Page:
IP Australia already operates on a cost-recovery basis by charging fees for its services. This stems from the Productivity Commission’s recommendations in 2001 that government charges should be linked as closely as possible to the costs of activities and products.
Since then, IP Australia’s own listing of fees provides an insight to its approach:
IP Australia charges more for the renewal than the cost of processing it [and] charges less for the application and examination than it costs and seeks to recover those costs across the total life cycle of the IP right.
Negotiations to do with renewal fees have, for the most part, been confined to public servants of the patent office, perhaps in consultation with one or more of the peak patent bodies.
The most recent round of fee increases was preceded by a public consultation process in December 2011, which sought customer feedback, along with the usual stakeholder dialogue. Yet, the subject has been overlooked in recent reforms, including the significant Raising the Bar legislation.
Perceptions of patent value
Older research has attempted to link the level of renewal fees with patent renewal data in order to extrapolate a sense of “patent value” to the patent owner. Read simply, the longer a patent is renewed (beyond the first anniversary payment), the greater the perceived value to the patentee.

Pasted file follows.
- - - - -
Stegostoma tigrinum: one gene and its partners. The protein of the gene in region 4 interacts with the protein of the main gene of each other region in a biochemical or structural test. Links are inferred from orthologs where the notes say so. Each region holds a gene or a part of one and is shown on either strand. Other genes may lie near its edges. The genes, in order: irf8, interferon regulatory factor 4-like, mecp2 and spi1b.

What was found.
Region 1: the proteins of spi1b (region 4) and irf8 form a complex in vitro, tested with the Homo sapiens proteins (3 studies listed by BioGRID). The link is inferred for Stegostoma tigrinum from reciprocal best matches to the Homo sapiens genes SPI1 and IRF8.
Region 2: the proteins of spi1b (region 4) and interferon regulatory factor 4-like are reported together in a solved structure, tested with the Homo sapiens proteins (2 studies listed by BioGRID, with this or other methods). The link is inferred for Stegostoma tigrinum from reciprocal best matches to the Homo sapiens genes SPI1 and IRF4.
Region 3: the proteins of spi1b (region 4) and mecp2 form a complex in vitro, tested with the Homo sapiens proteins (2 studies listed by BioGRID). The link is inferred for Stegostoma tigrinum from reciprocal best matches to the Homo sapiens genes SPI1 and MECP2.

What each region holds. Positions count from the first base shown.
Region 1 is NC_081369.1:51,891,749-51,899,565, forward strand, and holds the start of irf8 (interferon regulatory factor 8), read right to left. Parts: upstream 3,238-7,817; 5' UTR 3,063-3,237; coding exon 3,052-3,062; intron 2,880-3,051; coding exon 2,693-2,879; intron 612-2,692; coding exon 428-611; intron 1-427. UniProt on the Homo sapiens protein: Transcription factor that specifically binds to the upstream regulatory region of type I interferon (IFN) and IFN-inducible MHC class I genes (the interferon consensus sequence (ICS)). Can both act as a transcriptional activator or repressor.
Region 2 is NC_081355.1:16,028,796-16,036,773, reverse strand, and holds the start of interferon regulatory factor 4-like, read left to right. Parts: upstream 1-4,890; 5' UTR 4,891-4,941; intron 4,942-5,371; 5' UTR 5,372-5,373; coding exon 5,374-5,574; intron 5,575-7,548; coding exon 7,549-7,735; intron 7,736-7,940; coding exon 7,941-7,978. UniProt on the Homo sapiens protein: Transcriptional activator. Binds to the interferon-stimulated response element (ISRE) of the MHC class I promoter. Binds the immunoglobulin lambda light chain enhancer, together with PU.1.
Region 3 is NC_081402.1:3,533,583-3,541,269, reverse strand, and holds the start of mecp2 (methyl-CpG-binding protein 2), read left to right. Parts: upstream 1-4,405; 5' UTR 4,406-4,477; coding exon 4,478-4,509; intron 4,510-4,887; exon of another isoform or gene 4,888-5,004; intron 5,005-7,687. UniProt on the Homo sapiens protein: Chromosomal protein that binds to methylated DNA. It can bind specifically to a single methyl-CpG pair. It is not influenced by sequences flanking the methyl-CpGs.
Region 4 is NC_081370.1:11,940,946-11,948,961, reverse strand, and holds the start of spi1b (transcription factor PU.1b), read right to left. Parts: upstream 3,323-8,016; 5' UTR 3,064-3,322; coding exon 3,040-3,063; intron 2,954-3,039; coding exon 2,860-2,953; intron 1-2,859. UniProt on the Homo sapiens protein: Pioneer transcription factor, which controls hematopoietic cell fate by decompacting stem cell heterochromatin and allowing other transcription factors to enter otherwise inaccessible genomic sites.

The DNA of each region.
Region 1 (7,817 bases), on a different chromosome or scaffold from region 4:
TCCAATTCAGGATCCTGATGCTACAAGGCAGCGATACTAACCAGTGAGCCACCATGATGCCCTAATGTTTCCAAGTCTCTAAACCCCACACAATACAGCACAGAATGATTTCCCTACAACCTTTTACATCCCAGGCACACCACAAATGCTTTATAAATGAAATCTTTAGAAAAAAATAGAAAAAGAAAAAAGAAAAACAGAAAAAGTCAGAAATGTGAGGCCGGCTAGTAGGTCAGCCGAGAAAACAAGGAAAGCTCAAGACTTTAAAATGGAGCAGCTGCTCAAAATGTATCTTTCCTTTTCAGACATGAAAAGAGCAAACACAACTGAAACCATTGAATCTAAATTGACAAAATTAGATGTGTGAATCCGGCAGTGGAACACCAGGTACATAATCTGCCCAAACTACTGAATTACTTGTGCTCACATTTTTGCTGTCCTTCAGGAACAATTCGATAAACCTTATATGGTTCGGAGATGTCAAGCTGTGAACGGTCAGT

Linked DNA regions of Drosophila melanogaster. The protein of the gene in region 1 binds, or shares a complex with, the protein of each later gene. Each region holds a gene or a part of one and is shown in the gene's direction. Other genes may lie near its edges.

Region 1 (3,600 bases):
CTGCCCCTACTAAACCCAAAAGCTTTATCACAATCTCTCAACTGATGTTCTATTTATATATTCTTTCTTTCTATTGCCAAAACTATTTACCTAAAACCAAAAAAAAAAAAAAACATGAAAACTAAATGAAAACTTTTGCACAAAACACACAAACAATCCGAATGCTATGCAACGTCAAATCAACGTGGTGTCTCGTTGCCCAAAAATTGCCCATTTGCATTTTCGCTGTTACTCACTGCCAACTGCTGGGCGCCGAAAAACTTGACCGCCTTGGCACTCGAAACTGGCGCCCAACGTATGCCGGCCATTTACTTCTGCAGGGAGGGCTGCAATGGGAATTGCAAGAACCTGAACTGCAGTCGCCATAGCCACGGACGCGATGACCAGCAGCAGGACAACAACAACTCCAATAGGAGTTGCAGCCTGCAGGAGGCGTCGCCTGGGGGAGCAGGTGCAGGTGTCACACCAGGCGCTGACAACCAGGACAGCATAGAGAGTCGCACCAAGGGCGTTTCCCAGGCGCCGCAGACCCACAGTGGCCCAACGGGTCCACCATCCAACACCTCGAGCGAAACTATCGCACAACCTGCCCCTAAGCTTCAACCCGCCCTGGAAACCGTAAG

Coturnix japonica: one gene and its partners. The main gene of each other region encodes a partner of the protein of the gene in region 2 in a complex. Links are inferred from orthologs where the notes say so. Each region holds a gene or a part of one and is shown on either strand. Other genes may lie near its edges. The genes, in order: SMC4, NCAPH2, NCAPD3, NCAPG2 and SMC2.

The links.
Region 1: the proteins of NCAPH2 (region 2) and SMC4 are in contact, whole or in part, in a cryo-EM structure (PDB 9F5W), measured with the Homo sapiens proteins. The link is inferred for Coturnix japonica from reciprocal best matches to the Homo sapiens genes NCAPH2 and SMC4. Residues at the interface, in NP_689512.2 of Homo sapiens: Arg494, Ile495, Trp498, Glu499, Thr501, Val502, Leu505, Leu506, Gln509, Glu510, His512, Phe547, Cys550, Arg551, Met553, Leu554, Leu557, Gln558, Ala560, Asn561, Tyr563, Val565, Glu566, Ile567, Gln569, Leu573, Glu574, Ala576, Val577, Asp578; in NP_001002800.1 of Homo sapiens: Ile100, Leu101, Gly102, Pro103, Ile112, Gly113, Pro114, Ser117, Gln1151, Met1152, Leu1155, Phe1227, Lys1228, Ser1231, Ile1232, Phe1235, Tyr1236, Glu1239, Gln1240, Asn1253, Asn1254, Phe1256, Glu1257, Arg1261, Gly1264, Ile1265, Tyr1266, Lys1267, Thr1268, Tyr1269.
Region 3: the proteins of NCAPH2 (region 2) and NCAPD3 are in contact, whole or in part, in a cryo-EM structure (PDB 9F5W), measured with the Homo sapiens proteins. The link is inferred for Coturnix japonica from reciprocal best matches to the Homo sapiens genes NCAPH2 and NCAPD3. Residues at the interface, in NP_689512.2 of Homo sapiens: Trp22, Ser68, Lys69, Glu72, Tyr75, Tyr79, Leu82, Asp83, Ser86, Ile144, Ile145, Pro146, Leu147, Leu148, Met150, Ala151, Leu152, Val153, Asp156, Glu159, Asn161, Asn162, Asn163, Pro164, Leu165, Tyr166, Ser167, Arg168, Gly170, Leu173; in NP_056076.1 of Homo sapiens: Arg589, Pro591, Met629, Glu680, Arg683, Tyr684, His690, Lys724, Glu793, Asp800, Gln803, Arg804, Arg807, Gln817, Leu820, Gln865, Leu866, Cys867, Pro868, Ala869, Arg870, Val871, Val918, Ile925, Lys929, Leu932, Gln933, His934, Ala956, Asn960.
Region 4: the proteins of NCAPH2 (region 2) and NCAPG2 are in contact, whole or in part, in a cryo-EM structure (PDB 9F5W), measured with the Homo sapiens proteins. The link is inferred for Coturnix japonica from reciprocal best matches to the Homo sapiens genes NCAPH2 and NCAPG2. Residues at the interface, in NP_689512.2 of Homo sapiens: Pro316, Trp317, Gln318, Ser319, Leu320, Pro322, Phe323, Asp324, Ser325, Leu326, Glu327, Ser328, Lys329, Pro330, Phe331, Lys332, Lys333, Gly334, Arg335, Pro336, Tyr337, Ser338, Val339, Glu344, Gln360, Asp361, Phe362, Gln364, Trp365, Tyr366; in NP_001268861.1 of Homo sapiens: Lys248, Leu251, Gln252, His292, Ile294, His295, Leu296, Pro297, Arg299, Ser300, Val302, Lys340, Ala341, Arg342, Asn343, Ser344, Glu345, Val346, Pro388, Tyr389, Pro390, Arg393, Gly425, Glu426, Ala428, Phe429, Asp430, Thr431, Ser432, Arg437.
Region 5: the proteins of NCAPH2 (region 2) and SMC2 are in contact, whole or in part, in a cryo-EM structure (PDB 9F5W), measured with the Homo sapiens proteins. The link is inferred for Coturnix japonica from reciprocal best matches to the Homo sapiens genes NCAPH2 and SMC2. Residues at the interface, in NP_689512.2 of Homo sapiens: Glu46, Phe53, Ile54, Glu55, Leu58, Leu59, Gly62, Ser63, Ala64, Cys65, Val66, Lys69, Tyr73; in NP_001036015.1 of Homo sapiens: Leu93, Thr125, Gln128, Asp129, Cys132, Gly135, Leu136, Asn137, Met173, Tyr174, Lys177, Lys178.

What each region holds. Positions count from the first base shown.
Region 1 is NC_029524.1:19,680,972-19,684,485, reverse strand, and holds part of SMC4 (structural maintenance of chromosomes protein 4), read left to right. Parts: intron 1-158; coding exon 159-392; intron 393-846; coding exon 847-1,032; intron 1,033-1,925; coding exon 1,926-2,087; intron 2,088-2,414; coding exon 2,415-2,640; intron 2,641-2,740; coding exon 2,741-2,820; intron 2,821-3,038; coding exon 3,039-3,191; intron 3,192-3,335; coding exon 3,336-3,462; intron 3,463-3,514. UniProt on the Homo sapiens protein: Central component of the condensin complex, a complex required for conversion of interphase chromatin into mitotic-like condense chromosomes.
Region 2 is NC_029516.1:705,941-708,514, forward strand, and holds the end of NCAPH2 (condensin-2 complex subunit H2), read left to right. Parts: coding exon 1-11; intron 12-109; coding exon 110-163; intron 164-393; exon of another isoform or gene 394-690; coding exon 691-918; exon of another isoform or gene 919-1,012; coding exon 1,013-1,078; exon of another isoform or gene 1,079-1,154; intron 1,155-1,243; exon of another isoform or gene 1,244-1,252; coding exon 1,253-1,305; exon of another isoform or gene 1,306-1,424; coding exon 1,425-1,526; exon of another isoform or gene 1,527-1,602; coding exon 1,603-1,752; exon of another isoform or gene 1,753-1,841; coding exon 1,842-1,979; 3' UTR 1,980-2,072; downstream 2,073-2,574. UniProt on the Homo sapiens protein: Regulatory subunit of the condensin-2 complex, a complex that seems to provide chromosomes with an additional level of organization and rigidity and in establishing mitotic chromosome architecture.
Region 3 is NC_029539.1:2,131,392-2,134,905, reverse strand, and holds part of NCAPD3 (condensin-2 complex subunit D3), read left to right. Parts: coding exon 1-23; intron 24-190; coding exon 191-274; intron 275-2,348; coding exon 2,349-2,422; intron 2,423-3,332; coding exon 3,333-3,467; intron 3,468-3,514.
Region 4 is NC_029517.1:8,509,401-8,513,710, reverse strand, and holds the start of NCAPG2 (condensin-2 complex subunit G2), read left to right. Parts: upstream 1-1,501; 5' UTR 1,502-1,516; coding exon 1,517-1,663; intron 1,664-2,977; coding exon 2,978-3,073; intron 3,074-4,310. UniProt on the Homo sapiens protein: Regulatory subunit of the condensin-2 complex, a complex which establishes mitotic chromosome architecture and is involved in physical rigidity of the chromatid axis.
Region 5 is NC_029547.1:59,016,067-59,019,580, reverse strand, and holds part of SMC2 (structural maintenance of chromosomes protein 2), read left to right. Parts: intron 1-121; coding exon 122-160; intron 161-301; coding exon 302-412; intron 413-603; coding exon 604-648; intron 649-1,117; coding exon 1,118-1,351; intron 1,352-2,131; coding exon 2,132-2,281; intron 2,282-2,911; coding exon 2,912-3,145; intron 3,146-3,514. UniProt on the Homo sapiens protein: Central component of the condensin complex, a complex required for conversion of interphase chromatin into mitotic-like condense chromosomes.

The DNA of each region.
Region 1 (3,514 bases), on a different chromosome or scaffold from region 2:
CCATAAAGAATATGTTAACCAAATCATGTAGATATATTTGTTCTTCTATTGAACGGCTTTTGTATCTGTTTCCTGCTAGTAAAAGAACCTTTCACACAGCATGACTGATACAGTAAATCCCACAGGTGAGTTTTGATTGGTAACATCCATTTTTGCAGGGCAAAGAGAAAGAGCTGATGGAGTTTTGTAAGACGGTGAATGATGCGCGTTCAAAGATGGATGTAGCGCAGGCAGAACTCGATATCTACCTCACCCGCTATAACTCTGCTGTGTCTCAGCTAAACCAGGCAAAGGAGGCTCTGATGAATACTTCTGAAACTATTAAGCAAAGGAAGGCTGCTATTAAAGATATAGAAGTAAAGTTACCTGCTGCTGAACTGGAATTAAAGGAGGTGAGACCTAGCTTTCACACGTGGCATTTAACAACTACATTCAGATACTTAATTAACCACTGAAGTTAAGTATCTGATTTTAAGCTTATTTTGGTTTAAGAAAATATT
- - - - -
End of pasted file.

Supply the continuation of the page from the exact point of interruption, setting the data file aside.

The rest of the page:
The converse is, however, more difficult to establish. A lapsed patent may represent a perceived “low-value” to the patentee, even when the patent may be of “high-value”. Moreover, other financial or market factors may account for the decision to not commercialise the invention.
Cometh the hour, cometh the office
Unlike other policy levers, patent offices can influence the life of a patent once it is granted via renewal fees. For example, when renewal fees are increased with the life of the patent, they help weed out the less valuable patents. These patent owners of less valuable innovations will self-select by not renewing.
More information on the operation of the patent office, and how they administratively set fees, is probably inevitable. This concern was expressed by the Australian Public Service Commission after conducting a review into IP Australia’s operations:
The agency has started to develop an evidence-based narrative of the role of IP in Australia and abroad. Continuation of this work is pivotal for the agency as it seeks to communicate the importance of IP and its impact on and potential for the Australian economy.
Despite the current climate of falling patenting rates, and an apparent decline in patent quality, we should remember that patent fees represent only one policy lever available to the patent office to promote innovation.
If we truly wish to encourage innovation and enable individuals and organisations to protect and exploit their bright ideas, then we need to have a more thorough discussion of patent fees. After all, if we put too high a price on innovation, it’d be like not having a patent system at all.
This article was originally published on The Conversation.
About the author: Tyrone Berger is a PhD candidate (Law) at Monash University.